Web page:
The cryptocurrency bear market is winding down and is in its final stage, the accumulation phase, according to a report from digital assets fund Adamant Capital published on April 18.
Per the report, the accumulation phase is expected to bring bitcoin (BTC) to trade in the corridor between $3,000 and $6,500 until the new bull market gains ground. The researchers suggest that bitcoin whales are currently accumulating the leading cryptocurrency which echoes the bear market from 2014 to 2015.
The analysis reportedly showed that most retail traders have left the current market, while agnostic traders and long-term investors have become dominant. That reportedly fits BTC volatility lows analysis, wherein recent bitcoin 60 day volatility slumped below 5% — a level not seen since late 2016. The report further explains:
“During the accumulation phase, the market will trade in a range: the weak hands, who are trying to get out of the market, take profit during rallies and thus create the resistance, and the strong hands, looking to accumulate, buy at the bottom of the range which eventually creates a floor in the piece.”
Millenials are also one of the key drivers of the cryptocurrency market growth, the report says, as 92% of this generation does not trust banks and the majority of bitcoin buyers are also millennials. The researchers forecast that bitcoin will see mass adoption in the coming five years, as well as become widely recognized as a portfolio hedging instrument and reserve asset.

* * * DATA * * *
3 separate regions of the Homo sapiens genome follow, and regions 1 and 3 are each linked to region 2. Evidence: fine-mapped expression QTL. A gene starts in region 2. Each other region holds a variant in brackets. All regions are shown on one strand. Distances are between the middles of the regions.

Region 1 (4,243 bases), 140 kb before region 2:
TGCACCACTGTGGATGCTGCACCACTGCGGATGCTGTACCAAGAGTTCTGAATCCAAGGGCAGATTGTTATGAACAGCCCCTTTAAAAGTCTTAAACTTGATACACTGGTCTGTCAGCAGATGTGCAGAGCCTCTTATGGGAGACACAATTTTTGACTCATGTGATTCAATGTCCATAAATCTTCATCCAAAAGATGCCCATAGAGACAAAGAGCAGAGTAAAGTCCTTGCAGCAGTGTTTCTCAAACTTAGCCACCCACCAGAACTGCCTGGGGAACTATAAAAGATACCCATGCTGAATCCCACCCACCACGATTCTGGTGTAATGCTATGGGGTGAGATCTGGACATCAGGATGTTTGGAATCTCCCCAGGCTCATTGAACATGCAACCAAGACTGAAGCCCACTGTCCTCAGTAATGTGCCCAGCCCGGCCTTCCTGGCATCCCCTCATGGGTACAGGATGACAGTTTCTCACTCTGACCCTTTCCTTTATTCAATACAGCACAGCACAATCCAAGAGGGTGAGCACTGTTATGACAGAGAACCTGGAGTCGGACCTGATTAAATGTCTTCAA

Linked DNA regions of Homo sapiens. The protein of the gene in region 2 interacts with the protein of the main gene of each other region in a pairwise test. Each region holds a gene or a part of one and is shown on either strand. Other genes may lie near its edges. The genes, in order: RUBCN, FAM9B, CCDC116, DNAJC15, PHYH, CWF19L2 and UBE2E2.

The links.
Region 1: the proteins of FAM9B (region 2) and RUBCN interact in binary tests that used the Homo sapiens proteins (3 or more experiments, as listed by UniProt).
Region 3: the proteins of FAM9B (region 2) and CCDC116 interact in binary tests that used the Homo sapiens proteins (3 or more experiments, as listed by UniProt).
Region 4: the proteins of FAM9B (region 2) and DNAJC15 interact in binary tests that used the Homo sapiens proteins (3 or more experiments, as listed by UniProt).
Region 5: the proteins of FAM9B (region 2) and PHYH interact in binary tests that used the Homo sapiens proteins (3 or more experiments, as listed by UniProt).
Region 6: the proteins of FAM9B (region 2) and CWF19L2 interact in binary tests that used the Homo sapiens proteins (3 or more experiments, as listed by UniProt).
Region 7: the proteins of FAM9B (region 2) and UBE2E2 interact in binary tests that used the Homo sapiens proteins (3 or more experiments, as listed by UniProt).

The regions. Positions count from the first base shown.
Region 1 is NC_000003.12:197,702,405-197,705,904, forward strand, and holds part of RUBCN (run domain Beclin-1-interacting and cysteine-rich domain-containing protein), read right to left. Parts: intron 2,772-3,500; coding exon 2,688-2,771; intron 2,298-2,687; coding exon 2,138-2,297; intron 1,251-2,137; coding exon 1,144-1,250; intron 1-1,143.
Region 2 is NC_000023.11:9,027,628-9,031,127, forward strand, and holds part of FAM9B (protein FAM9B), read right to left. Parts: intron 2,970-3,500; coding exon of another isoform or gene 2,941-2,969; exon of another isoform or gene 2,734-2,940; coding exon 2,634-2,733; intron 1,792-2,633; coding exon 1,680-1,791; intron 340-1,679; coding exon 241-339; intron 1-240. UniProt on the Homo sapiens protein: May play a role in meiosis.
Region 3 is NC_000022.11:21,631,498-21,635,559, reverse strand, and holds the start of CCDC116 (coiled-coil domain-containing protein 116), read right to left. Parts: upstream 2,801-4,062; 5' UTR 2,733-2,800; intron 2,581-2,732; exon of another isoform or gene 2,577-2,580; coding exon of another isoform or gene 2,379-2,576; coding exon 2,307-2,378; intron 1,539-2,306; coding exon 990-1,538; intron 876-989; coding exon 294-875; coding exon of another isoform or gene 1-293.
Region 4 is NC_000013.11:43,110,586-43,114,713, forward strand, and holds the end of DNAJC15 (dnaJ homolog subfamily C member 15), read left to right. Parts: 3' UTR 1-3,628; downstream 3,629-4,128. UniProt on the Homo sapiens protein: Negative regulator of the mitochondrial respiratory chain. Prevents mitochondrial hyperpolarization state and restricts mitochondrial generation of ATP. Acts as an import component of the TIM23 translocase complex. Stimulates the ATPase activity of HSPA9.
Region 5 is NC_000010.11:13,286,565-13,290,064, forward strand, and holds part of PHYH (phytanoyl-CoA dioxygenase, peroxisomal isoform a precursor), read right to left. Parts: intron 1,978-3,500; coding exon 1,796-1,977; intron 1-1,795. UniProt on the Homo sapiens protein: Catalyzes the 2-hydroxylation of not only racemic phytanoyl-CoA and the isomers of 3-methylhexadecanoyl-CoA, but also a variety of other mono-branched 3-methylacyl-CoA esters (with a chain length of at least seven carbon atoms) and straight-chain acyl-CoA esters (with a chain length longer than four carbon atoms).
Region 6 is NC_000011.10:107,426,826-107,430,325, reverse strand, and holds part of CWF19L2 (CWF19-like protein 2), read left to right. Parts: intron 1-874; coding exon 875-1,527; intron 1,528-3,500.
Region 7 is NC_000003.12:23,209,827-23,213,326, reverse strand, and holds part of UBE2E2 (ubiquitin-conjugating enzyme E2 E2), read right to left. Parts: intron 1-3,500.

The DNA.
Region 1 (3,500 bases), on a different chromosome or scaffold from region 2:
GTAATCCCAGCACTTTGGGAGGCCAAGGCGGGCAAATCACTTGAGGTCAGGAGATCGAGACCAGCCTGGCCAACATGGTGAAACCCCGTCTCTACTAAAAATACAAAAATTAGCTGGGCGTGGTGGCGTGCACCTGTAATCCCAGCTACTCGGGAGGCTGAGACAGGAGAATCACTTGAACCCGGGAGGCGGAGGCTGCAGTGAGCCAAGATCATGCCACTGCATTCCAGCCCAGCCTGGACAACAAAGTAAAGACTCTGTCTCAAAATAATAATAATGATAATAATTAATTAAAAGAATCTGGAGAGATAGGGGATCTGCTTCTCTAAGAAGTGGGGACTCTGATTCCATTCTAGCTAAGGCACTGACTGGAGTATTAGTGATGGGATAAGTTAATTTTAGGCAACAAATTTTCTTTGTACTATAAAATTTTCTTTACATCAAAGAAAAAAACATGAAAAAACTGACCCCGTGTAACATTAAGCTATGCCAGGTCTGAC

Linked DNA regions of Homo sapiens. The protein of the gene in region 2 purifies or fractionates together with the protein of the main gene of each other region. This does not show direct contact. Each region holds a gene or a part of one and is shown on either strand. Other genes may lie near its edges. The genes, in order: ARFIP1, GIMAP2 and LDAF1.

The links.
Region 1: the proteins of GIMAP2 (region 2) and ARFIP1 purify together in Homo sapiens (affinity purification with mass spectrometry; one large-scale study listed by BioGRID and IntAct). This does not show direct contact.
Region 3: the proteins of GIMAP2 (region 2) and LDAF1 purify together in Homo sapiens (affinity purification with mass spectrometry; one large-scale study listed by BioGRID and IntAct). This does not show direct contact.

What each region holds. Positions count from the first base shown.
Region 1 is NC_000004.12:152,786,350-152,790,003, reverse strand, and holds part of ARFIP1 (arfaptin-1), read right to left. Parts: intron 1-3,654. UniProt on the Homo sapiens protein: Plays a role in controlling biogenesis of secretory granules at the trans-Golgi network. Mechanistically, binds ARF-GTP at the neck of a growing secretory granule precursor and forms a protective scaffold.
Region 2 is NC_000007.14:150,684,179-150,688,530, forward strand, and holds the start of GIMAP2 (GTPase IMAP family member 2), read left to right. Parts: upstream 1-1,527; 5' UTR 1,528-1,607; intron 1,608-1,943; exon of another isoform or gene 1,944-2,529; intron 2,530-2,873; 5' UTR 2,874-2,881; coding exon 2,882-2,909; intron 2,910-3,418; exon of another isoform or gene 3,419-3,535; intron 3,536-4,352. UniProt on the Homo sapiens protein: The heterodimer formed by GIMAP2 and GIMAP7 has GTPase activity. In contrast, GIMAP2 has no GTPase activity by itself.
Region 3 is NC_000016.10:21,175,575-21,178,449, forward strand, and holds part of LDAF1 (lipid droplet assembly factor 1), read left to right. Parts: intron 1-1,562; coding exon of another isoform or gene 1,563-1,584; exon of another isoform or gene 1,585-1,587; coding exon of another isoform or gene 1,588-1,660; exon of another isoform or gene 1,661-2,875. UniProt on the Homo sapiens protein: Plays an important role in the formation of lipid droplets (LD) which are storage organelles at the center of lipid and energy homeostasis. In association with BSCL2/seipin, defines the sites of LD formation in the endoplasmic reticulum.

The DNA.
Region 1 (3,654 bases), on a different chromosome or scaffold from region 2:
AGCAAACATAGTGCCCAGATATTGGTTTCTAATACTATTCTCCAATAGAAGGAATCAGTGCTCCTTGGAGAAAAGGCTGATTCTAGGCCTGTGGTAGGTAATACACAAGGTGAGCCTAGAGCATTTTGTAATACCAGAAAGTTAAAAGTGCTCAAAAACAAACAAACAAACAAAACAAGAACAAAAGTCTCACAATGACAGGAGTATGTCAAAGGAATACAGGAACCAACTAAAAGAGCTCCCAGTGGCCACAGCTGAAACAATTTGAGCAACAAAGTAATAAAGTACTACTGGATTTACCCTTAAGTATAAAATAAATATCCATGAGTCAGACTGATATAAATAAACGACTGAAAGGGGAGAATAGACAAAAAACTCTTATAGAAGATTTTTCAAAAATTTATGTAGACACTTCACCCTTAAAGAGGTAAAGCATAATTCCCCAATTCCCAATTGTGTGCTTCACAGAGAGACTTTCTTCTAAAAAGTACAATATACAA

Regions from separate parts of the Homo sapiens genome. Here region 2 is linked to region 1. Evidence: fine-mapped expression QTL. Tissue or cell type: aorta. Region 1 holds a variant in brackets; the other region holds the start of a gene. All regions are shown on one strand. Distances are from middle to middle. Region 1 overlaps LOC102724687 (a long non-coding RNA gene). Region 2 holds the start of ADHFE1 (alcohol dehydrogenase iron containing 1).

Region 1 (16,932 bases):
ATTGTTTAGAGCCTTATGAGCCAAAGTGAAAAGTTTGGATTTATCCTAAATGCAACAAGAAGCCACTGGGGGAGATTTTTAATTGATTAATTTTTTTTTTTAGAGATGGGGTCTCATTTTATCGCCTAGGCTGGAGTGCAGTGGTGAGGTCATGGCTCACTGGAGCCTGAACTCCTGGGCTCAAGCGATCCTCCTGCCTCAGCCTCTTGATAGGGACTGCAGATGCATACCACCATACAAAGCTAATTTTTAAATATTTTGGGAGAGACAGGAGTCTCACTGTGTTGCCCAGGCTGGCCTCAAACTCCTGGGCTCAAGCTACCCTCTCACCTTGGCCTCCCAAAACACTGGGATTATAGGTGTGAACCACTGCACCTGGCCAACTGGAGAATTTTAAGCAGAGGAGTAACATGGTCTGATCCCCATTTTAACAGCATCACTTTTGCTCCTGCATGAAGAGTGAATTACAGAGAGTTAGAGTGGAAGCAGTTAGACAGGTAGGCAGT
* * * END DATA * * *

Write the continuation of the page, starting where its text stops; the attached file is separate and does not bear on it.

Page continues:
As previously reported, research by blockchain-focused company Clovr revealed that cryptocurrency investing is most popular among millennials earning from $75,000 to $99,999 annually. Millenials are reportedly almost twice as likely as any other generation to invest in digital currencies, with 43 percent of men and 23 percent of women investing in crypto.
Another poll by crypto finance company Circle showed that 25 percent of millennials said they are interested in purchasing digital currencies over the next 12 months, which sets them apart from other generations by more than 10 percent.